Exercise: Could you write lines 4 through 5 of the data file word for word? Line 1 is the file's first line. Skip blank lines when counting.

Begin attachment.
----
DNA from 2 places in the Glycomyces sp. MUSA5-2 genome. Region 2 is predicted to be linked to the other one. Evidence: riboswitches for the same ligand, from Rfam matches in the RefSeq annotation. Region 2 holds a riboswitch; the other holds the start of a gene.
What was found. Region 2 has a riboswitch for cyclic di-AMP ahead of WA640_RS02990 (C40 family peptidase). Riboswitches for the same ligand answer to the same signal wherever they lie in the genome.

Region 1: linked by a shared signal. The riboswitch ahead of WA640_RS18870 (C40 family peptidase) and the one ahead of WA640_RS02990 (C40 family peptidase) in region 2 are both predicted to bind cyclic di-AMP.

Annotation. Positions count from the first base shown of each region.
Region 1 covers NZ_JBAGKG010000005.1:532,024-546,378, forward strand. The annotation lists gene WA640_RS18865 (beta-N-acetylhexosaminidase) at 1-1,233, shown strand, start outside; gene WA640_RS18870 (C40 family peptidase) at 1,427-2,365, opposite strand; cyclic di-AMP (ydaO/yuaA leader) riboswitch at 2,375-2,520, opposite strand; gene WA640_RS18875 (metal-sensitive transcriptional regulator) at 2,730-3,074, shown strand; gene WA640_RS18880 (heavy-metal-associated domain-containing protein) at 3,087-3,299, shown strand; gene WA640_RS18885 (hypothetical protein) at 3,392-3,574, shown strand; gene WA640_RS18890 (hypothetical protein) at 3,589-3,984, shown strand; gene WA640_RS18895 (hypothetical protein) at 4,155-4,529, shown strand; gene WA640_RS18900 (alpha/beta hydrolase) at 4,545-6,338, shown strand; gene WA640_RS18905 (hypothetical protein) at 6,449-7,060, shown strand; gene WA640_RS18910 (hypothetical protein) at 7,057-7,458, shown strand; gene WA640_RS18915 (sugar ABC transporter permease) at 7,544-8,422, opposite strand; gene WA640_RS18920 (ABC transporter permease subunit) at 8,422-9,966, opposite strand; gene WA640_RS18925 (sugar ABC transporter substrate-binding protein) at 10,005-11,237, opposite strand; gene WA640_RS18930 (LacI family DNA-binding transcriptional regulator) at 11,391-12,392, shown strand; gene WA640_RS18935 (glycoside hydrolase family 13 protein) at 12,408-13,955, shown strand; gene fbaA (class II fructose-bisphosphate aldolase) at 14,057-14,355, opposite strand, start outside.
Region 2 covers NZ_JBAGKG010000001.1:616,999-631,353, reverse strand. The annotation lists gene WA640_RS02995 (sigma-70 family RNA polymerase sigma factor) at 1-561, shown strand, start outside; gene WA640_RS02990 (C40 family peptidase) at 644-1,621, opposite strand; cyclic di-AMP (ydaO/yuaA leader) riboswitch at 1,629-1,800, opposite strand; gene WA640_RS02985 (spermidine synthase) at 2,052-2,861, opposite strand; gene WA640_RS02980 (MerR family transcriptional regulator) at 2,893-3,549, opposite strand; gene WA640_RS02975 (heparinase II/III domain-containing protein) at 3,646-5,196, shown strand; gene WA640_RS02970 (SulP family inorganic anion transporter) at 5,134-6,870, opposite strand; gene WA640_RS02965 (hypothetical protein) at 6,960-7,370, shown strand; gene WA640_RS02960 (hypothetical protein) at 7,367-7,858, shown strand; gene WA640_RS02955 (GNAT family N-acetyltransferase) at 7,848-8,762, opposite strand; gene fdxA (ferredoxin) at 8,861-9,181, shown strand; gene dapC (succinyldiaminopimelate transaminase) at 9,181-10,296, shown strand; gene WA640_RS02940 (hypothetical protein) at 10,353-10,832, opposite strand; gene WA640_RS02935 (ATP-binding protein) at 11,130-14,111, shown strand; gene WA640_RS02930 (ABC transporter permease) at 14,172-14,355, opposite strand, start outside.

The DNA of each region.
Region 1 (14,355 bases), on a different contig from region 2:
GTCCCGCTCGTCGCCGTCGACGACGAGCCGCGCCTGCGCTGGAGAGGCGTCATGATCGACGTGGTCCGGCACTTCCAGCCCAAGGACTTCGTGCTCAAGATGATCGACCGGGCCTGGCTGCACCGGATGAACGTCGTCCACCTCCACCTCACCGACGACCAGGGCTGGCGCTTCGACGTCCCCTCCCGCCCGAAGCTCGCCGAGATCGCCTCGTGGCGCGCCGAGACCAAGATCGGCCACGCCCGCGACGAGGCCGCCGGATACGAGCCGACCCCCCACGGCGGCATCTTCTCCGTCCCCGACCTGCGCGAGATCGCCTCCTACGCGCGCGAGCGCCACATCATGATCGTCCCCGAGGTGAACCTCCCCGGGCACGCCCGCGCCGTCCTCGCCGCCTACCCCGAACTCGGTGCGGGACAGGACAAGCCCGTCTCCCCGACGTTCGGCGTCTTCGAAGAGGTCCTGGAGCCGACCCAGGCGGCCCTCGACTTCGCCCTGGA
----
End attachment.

Annotation. Positions count from the first base shown of each region.
Region 1 covers NZ_JBAGKG010000005.1:532,024-546,378, forward strand. The annotation lists gene WA640_RS18865 (beta-N-acetylhexosaminidase) at 1-1,233, shown strand, start outside; gene WA640_RS18870 (C40 family peptidase) at 1,427-2,365, opposite strand; cyclic di-AMP (ydaO/yuaA leader) riboswitch at 2,375-2,520, opposite strand; gene WA640_RS18875 (metal-sensitive transcriptional regulator) at 2,730-3,074, shown strand; gene WA640_RS18880 (heavy-metal-associated domain-containing protein) at 3,087-3,299, shown strand; gene WA640_RS18885 (hypothetical protein) at 3,392-3,574, shown strand; gene WA640_RS18890 (hypothetical protein) at 3,589-3,984, shown strand; gene WA640_RS18895 (hypothetical protein) at 4,155-4,529, shown strand; gene WA640_RS18900 (alpha/beta hydrolase) at 4,545-6,338, shown strand; gene WA640_RS18905 (hypothetical protein) at 6,449-7,060, shown strand; gene WA640_RS18910 (hypothetical protein) at 7,057-7,458, shown strand; gene WA640_RS18915 (sugar ABC transporter permease) at 7,544-8,422, opposite strand; gene WA640_RS18920 (ABC transporter permease subunit) at 8,422-9,966, opposite strand; gene WA640_RS18925 (sugar ABC transporter substrate-binding protein) at 10,005-11,237, opposite strand; gene WA640_RS18930 (LacI family DNA-binding transcriptional regulator) at 11,391-12,392, shown strand; gene WA640_RS18935 (glycoside hydrolase family 13 protein) at 12,408-13,955, shown strand; gene fbaA (class II fructose-bisphosphate aldolase) at 14,057-14,355, opposite strand, start outside.